Across the board, the same program at different schools is going to result in the exact same thing: a degree in that specific program. What may differ though are the requirements going into that graduate program that need to be satisfied beforehand as an undergraduate student. At one school, a basic chemistry class may be required and seeing how you got a B+ your sophomore year of college, you meet that requirement no program. At another school, however, basic chemistry, organic, and inorganic may be the baseline; seeing as you don’t meet these prerequisites, it might be a good idea to look at another institution’s program instead. 

5. Look at program fees and costs

This goes with researching designated programs, but a huge factor of graduate school – especially nowadays—is money. Graduate school is not cheap, especially for programs like mine where you’re paying for another 4 years. To be honest, cost alone can be a major determining factor between schools and programs, so look carefully!

6. Schedule and take the GRE’s

The GRE’s are essentially the college version of the SAT’s, and maybe even then pumped up on steroids a bit. Most grad programs require GRE scores or other equal exams (MCATS, CPA Exam, etc.) to be put on file with your formal application. It stinks to drop another $200+ on a single exam, but trust me, it will pay off in the long run. 

7. Ask professors for letters of recommendation

This is a big one. Your personal essay, transcript, and application can speak a lot about you, but something that can incredibly aid your chances of gaining acceptance are letters from your professors. Your professors know you and your work ethic first hand, so asking those who you have a positive relationship with can really enhance you overall application. As already existing professionals in the field, a positive word from them can make or break acceptance between you and another applicant.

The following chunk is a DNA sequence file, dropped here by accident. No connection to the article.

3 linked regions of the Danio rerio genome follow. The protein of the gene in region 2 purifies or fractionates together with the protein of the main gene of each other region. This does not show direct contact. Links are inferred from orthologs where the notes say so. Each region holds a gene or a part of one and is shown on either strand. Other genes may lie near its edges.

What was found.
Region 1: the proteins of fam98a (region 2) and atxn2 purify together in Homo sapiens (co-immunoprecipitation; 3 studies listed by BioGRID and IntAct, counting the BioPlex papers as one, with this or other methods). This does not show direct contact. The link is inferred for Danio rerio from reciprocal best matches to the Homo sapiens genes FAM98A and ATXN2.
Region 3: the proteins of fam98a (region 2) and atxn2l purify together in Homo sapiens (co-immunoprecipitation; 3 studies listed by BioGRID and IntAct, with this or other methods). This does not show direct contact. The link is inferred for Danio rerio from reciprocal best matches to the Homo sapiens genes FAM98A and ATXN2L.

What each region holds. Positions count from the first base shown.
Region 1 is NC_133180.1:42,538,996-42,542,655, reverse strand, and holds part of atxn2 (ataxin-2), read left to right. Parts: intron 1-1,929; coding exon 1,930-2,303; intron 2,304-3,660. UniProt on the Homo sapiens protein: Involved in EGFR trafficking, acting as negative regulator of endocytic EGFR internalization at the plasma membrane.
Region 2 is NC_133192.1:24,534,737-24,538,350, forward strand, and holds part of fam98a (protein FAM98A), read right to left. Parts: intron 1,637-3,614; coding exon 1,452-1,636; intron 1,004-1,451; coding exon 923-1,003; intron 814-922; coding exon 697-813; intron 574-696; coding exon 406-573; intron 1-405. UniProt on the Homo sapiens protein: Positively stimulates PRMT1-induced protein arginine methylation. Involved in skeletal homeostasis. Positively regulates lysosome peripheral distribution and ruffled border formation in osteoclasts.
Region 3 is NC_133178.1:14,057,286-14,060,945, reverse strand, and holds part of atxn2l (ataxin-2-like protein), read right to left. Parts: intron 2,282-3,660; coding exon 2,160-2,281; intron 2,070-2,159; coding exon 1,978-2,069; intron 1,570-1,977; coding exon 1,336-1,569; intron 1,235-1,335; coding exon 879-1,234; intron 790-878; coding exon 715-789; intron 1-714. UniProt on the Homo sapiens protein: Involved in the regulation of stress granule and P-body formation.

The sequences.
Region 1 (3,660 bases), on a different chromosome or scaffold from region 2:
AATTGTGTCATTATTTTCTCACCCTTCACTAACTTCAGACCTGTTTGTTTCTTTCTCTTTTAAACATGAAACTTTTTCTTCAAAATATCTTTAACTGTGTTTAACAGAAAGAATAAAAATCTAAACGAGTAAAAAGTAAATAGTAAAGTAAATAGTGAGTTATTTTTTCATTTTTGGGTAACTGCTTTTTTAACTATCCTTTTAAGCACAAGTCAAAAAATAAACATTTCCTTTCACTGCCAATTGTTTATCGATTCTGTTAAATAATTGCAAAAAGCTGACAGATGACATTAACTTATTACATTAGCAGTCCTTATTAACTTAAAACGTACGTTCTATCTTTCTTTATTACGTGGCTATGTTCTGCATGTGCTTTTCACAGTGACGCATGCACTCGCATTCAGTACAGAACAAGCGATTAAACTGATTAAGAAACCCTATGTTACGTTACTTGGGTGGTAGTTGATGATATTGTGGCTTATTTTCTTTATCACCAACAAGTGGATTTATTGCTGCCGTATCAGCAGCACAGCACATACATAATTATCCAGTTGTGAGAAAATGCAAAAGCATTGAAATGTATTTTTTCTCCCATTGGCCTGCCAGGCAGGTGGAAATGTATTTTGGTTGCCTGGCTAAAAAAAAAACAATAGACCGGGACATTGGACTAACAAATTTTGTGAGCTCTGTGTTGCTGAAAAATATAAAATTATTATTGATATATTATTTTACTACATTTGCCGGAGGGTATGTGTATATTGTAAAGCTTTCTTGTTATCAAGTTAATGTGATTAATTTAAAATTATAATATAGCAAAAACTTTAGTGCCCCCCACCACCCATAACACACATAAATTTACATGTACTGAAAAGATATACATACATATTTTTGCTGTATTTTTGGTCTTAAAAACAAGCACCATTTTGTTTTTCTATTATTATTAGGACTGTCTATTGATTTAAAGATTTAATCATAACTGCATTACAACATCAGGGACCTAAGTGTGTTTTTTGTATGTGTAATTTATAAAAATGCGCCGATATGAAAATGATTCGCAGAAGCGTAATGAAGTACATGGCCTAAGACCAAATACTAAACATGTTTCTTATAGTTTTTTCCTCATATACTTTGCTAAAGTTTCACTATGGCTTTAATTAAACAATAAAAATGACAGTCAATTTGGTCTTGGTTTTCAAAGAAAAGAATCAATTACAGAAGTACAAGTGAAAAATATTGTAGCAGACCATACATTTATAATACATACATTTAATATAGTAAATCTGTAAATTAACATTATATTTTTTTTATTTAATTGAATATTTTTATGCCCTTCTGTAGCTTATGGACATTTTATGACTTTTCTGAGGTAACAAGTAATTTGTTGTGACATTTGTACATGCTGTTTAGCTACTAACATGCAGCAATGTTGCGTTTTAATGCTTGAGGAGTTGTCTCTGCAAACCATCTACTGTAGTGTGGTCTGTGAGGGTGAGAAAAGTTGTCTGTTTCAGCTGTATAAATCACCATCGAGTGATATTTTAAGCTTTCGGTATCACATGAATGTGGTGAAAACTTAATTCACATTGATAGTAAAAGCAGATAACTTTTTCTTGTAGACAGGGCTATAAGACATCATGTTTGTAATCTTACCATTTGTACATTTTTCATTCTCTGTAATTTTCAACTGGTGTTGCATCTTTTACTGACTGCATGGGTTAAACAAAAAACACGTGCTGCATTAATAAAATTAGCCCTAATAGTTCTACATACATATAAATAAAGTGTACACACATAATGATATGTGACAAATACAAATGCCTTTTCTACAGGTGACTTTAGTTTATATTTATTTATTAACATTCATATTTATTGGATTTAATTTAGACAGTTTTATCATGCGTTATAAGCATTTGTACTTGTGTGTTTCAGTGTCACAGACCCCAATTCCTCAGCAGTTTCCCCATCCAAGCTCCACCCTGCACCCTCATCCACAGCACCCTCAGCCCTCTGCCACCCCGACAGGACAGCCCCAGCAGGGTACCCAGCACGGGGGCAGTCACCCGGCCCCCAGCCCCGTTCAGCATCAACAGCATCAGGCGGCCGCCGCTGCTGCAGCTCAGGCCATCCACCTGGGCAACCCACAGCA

8. Understand and organize deadlines

Like it or not, most programs have a specific deadline for applicants interested in becoming a student for the next school year. While these deadlines may vary from each other from weeks to even months, a common theme is an early spring semester deadline (January, February, and March). These deadlines are created by the institution for a specific reason, and it is vital that you adhere to them to guarantee the best chance of admission. You can have a top notch and flawless application, but if you miss the deadline for submitting all relevant materials (application, resume, transcript, etc.), you’re basically out of luck.


The last thing you can do in terms of graduate school is simply to remember to breathe. You met all prerequisites, submitted personal essays, transcripts, and GRE scores, and paid every single application fee. At this point, being accepted becomes out of your hands, so the best thing to do is remain positive, sit back, relax, and BREATHE. 

Hi there! My name is Lindsey Woods and I am a Senior at Bloomsburg University. I'm an audiology major with a minor in special education. I am originally from Landenberg, PA.